Controlled hypotension: a guide to drug choice.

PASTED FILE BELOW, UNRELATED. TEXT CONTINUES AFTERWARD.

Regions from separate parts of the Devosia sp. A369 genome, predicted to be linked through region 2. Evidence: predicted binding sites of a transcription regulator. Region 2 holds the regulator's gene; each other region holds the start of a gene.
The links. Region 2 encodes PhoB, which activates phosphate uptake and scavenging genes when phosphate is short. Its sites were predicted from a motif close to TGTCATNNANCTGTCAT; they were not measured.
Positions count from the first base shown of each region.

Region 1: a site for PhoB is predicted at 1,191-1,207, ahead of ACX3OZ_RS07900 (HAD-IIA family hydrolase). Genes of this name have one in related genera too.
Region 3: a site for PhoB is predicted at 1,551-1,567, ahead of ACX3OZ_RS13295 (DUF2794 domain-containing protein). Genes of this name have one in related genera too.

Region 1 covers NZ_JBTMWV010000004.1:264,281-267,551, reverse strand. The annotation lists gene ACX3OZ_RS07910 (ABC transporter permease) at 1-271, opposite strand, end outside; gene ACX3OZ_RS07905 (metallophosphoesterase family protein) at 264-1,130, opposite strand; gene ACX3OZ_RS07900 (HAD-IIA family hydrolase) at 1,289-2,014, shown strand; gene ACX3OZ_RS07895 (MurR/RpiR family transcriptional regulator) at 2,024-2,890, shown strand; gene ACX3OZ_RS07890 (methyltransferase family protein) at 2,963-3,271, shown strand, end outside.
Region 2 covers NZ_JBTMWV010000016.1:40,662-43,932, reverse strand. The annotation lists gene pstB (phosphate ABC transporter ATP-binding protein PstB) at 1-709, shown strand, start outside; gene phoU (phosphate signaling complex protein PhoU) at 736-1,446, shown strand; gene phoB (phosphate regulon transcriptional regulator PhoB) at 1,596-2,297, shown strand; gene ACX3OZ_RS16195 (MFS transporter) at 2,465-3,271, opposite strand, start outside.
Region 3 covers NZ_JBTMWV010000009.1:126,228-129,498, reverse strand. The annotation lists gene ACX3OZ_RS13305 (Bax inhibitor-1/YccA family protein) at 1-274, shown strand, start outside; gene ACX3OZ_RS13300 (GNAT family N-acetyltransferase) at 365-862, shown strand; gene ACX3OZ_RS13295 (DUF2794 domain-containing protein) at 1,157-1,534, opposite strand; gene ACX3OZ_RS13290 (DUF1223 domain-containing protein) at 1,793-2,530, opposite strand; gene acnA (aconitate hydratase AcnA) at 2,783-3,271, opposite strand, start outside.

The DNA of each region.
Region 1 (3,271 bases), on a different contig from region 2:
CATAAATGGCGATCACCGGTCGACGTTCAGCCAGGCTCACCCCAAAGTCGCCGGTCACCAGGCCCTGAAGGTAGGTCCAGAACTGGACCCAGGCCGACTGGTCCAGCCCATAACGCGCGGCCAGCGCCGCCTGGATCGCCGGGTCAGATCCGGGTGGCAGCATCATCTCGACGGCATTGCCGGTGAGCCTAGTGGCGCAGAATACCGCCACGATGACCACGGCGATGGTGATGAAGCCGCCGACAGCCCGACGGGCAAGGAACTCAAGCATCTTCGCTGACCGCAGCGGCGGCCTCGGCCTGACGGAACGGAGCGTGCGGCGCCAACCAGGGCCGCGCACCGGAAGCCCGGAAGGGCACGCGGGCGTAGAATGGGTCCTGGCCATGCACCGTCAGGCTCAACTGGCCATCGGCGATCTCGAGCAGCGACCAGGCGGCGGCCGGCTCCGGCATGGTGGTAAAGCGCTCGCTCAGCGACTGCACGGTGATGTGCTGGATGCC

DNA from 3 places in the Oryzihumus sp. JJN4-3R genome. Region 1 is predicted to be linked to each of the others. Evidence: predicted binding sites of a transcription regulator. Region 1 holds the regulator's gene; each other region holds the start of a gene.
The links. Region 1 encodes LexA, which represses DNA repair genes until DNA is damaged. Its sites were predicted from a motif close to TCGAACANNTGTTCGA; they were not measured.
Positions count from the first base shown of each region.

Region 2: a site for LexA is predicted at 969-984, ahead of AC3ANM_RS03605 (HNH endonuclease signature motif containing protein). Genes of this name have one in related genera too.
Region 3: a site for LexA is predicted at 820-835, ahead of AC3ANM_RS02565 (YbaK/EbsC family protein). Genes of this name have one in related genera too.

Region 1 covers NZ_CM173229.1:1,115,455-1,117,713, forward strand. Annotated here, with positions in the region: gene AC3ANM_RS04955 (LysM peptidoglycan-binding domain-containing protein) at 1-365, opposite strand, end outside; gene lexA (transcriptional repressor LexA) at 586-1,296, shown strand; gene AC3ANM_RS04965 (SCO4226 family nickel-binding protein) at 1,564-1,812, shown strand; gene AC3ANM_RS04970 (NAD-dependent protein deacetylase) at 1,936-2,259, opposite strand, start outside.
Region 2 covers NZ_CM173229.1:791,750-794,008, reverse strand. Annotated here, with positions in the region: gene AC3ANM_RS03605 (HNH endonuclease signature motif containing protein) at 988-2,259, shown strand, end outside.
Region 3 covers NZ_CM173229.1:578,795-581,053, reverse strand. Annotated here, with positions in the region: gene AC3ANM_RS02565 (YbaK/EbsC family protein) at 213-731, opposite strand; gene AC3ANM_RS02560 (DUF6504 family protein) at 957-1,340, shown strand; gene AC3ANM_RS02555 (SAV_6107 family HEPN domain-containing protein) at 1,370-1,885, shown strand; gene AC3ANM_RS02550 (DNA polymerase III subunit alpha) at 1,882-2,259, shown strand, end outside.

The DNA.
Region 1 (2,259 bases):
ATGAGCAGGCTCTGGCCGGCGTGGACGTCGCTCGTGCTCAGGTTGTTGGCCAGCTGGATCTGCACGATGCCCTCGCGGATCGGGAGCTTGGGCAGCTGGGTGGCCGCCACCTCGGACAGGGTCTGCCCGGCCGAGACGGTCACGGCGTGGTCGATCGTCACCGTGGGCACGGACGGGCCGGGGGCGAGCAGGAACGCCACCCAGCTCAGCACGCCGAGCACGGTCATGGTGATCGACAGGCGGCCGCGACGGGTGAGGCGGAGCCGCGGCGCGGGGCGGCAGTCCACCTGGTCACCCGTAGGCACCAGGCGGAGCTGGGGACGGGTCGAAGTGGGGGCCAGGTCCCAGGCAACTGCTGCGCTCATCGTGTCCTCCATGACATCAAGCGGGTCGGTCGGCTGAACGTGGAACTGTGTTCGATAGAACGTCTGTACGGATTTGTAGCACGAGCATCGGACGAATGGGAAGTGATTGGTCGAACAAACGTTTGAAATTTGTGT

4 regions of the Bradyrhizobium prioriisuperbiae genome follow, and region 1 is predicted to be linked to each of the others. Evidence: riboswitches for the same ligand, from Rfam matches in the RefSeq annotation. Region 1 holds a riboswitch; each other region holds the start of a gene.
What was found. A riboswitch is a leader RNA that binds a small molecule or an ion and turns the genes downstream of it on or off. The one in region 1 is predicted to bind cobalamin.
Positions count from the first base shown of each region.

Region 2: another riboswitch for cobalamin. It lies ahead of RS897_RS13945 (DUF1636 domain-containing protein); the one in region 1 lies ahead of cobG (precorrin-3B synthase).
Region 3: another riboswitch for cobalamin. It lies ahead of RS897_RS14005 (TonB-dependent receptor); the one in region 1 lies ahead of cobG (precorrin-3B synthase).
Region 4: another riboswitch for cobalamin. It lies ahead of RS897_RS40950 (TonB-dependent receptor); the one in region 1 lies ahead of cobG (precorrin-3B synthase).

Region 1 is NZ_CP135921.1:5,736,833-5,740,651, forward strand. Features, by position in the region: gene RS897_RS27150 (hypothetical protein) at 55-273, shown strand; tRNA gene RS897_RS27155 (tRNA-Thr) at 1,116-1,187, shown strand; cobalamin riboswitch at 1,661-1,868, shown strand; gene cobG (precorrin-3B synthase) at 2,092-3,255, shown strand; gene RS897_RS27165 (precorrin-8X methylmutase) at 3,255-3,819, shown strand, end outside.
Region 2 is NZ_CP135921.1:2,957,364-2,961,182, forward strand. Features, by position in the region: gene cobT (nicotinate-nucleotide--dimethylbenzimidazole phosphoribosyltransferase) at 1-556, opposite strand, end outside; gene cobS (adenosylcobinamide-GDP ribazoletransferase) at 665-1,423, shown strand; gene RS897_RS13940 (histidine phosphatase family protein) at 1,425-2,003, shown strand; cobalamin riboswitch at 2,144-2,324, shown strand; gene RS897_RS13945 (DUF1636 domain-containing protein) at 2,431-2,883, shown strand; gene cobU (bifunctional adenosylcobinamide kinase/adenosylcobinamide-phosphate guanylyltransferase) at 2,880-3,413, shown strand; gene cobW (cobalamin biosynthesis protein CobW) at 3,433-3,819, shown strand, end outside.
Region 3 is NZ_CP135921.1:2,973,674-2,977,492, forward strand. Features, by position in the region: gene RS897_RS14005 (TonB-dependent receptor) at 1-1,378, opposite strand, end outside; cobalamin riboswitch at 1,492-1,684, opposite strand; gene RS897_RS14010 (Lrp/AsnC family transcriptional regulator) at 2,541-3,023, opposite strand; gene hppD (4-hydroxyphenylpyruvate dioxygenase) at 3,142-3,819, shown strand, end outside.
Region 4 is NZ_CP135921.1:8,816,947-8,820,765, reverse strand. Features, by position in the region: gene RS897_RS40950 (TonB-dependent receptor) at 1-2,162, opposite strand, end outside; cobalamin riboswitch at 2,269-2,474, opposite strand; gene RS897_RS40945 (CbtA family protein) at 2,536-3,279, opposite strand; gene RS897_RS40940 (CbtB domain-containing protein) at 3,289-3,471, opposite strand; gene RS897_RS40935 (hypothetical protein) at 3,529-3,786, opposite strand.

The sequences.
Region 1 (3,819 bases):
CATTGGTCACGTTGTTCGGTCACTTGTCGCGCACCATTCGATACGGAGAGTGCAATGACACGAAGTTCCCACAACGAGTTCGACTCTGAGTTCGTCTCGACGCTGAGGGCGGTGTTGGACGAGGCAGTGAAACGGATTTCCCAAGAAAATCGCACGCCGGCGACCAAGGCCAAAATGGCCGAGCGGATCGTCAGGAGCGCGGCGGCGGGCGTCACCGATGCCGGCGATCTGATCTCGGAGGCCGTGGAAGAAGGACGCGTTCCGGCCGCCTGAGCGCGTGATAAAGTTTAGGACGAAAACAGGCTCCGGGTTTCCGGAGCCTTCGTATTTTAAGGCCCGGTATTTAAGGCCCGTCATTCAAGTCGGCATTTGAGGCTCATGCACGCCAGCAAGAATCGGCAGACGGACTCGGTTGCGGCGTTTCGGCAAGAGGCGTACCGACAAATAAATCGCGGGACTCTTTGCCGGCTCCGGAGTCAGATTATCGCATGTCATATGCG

For half a century, controlled hypotension has been used to reduce bleeding and the need for blood transfusions, and provide a satisfactory bloodless surgical field. It has been indicated in oromaxillofacial surgery (mandibular osteotomy, facial repair), endoscopic sinus or middle ear microsurgery, spinal surgery and other neurosurgery (aneurysm), major orthopaedic surgery (hip or knee replacement, spinal), prostatectomy, cardiovascular surgery and liver transplant surgery. Controlled hypotension is defined as a reduction of the systolic blood pressure to 80-90 mm Hg, a reduction of mean arterial pressure (MAP) to 50-65 mm Hg or a 30% reduction of baseline MAP. Pharmacological agents used for controlled hypotension include those agents that can be used successfully alone and those that are used adjunctively to limit dosage requirements and, therefore, the adverse effects of the other agents. Agents used successfully alone include inhalation anaesthetics, sodium nitroprusside, nitroglycerin, trimethaphan camsilate, alprostadil (prostaglandin E1), adenosine, remifentanil, and agents used in spinal anaesthesia. Agents that can be used alone or in combination include calcium channel antagonists (e.g. nicardipine), beta-adrenoceptor antagonists (beta-blockers) [e.g. propranolol, esmolol] and fenoldopam. Agents that are mainly used adjunctively include ACE inhibitors and clonidine. New agents and techniques have been recently evaluated for their ability to induce effective hypotension without impairing the perfusion of vital organs. This development has been aided by new knowledge on the physiology of peripheral microcirculatory regulation. Apart from the adverse effects of major hypotension on the perfusion of vital organs, potent hypotensive agents have their own adverse effects depending on their concentration, which can be reduced by adjuvant treatment. Care with use limits the major risks of these agents in controlled hypotension; risks that are generally less important than those of transfusion or alternatives to transfusion. New hypotensive drugs, such as fenoldopam, adenosine and alprostadil, are currently being evaluated; however, they have disadvantages and a high treatment cost that limits their development in this indication. New techniques of controlled hypotension subscribe to the use of the natural hypotensive effect of the anaesthetic drug with regard to the definition of the ideal hypotensive agent. It must be easy to administer, have a short onset time, an effect that disappears quickly when administration is discontinued, a rapid elimination without toxic metabolites, negligible effects on vital organs, and a predictable and dose-dependent effect. Inhalation agents (isoflurane, sevoflurane) provide the benefit of being hypnotic and hypotensive agents at clinical concentrations, and are used alone or in combination with adjuvant agents to limit tachycardia and rebound hypertension, for example, inhibitors of the autonomic nervous system (clonidine, beta-blockers) or ACE inhibitors. When they are used alone, inhalation anaesthetics require high concentrations for a significant reduction in bleeding that can lead to hepatic or renal injury. The greatest efficacy and ease-of-use to toxicity ratio is for techniques of anaesthesia that associate analgesia and hypotension at clinical concentrations without the need for potent hypotensive agents. The first and oldest technique is epidural anaesthesia, but depending on the surgery, it is not always appropriate. The most recent satisfactory technique is a combination treatment of remifentanil with either propofol or an inhalation agent (isoflurane, desflurane or sevoflurane) at clinical concentrations. In light of the current literature, and because of their safety and ease of use, these two techniques are preferred.DOI: